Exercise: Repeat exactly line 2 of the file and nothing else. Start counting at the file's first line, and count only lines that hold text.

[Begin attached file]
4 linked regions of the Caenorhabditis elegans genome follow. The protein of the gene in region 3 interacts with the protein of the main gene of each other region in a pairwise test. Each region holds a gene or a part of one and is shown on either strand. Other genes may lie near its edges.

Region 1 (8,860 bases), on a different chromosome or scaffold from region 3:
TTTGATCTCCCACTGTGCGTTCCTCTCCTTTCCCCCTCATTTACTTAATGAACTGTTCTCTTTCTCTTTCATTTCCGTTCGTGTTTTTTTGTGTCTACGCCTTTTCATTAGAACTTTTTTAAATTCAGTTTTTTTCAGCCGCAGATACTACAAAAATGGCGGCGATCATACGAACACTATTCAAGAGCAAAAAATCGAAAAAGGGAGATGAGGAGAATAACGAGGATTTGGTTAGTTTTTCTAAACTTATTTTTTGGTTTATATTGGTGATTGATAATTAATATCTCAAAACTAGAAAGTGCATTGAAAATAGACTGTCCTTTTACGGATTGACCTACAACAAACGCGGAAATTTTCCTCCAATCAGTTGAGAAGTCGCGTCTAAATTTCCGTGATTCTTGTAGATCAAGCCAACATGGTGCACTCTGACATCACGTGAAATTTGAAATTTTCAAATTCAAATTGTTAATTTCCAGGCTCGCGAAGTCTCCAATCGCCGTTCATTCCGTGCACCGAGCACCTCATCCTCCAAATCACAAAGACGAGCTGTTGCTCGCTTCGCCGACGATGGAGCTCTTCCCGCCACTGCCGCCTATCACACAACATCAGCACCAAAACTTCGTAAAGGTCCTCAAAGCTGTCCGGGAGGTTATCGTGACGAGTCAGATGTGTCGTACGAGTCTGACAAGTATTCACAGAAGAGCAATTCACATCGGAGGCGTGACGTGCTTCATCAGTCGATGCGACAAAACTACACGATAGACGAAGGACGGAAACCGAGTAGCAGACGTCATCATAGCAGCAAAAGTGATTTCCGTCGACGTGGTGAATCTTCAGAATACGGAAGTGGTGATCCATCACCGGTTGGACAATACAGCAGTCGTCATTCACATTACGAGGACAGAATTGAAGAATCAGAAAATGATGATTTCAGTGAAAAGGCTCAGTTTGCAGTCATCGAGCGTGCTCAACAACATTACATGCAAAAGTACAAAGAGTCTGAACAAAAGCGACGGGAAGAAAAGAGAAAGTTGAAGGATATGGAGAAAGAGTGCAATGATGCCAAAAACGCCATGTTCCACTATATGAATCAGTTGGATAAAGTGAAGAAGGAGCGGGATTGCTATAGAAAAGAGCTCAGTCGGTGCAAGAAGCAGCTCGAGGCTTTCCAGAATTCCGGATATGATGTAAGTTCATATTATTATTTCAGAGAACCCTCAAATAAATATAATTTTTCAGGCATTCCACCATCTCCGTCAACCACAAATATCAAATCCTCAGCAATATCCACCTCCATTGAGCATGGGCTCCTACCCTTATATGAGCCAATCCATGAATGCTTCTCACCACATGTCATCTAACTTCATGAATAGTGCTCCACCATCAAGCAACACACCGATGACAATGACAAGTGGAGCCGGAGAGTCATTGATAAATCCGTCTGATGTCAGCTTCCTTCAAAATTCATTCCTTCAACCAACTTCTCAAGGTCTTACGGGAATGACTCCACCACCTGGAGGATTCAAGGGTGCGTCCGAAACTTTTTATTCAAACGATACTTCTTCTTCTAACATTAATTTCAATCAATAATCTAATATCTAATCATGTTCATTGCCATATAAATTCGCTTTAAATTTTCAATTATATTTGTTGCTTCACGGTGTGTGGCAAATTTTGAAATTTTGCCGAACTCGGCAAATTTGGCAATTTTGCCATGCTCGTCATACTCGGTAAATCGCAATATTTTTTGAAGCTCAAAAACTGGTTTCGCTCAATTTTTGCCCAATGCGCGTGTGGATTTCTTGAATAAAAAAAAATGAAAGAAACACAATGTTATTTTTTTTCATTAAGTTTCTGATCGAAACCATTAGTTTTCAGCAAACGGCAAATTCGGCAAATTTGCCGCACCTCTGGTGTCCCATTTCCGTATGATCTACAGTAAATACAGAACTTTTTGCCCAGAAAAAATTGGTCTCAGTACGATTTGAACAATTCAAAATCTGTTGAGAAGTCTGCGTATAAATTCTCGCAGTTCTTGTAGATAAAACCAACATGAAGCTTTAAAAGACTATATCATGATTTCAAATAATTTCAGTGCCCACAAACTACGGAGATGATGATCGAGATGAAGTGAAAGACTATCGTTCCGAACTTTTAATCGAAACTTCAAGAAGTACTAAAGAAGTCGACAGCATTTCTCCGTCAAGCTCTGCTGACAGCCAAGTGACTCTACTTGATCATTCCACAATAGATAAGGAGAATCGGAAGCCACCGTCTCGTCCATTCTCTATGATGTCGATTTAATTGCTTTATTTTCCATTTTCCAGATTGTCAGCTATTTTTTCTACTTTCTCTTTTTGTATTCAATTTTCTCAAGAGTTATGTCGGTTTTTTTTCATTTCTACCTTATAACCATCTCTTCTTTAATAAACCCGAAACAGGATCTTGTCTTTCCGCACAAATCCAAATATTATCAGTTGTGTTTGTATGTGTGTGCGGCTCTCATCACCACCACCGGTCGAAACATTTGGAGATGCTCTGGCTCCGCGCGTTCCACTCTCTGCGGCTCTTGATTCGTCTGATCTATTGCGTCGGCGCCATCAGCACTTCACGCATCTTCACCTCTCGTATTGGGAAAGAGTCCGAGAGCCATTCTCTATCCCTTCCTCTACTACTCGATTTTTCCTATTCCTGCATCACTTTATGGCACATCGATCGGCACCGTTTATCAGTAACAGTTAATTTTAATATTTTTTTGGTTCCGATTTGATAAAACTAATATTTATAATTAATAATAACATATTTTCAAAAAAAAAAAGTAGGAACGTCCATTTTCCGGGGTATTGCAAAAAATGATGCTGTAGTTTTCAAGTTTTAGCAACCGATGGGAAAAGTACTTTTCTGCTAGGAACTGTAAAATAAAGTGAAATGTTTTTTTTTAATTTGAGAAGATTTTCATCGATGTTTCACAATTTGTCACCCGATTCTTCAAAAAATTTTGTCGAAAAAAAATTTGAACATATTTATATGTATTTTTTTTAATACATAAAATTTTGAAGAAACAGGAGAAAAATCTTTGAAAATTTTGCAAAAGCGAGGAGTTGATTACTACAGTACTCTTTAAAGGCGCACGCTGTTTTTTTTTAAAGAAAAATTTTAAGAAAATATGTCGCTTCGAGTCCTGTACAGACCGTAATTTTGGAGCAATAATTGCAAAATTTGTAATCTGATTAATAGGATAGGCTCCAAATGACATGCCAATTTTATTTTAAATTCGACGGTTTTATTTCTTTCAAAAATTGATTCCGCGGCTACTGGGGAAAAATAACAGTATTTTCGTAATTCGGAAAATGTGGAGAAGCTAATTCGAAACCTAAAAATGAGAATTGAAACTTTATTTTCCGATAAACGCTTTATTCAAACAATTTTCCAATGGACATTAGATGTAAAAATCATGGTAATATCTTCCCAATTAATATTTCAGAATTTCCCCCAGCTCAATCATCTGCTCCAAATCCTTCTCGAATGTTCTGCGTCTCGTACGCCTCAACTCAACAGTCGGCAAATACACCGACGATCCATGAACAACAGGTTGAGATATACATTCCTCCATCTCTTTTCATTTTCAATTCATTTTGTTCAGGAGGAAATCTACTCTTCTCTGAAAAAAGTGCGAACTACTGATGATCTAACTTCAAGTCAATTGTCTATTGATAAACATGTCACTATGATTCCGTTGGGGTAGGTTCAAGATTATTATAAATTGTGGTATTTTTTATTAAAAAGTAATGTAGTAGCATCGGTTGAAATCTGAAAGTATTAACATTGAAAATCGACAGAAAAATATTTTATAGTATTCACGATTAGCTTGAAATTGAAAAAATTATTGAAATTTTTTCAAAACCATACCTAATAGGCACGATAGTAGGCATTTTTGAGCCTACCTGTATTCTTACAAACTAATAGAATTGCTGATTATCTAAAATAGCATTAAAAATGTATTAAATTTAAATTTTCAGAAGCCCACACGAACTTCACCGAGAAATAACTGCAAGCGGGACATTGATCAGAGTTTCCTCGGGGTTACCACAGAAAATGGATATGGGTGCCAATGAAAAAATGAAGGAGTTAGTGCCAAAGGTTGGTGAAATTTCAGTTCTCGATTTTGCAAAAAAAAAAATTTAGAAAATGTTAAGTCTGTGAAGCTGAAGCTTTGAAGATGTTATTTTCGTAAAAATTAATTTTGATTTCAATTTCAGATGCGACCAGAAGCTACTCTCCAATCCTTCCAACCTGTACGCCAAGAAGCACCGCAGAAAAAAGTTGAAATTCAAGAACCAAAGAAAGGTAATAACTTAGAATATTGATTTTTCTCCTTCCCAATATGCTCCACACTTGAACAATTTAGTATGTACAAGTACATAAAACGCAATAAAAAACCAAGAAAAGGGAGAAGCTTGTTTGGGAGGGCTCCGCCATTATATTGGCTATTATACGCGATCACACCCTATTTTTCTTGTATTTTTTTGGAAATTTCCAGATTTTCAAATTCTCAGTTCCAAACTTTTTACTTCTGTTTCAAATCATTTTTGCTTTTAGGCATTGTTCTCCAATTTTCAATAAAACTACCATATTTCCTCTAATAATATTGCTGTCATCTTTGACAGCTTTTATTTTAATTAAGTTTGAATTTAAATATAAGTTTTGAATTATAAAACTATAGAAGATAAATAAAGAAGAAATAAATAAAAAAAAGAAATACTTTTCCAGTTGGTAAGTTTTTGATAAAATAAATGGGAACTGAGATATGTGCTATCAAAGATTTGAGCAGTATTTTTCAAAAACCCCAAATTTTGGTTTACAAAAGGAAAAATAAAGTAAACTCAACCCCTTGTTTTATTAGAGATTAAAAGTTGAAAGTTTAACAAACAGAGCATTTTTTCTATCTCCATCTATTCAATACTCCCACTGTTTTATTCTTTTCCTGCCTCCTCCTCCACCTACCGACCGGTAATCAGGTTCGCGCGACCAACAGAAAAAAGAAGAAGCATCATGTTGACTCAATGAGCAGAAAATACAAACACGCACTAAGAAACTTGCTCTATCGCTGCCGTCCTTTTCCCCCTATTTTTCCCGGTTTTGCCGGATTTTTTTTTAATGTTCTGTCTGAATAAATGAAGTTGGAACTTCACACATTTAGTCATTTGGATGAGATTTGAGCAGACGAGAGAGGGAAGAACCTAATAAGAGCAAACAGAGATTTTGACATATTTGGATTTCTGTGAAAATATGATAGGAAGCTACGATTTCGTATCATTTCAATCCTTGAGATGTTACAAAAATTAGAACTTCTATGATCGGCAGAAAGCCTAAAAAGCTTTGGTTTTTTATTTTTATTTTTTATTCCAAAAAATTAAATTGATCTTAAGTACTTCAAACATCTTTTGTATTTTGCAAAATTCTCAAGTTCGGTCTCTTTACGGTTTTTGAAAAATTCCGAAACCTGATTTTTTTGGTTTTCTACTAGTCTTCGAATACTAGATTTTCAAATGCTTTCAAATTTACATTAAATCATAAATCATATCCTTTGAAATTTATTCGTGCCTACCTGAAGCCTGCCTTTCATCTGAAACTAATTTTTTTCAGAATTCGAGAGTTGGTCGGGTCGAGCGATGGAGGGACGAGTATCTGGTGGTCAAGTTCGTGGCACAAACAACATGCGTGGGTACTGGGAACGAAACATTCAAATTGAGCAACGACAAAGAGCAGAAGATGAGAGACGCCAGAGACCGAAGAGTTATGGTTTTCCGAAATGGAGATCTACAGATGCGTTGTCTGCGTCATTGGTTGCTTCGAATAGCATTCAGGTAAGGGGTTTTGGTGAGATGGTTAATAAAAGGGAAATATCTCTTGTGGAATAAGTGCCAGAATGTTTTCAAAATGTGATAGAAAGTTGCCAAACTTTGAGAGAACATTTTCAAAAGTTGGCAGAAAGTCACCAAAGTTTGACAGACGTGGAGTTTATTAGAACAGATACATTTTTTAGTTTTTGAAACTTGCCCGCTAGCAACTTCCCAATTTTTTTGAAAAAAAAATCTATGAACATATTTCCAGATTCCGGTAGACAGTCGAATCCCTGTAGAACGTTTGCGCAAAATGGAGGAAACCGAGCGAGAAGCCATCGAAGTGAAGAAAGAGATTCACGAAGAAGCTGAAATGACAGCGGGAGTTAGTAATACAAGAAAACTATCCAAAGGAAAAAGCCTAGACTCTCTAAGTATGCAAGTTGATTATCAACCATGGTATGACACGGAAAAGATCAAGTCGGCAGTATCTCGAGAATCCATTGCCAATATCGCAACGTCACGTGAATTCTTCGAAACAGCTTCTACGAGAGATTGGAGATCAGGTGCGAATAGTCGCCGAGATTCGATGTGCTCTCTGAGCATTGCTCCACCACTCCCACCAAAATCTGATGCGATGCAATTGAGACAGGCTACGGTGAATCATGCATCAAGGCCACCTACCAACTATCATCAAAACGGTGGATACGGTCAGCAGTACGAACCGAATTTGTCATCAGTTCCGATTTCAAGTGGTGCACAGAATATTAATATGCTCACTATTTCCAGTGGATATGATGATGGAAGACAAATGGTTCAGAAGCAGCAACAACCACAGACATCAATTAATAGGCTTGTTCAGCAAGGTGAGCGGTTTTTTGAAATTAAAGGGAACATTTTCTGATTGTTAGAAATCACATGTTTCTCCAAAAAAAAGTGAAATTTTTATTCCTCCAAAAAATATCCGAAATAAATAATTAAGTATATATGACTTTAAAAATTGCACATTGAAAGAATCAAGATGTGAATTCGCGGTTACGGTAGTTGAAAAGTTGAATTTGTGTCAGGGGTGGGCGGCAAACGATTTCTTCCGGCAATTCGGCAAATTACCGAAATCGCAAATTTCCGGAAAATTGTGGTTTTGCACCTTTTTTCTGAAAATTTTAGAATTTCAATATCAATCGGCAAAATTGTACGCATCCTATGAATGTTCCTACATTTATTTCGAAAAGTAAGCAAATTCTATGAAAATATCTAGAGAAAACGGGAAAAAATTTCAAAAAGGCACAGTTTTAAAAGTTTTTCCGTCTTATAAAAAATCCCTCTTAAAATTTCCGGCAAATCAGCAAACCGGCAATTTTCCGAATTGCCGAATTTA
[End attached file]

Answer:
Region 1 (8,860 bases), on a different chromosome or scaffold from region 3: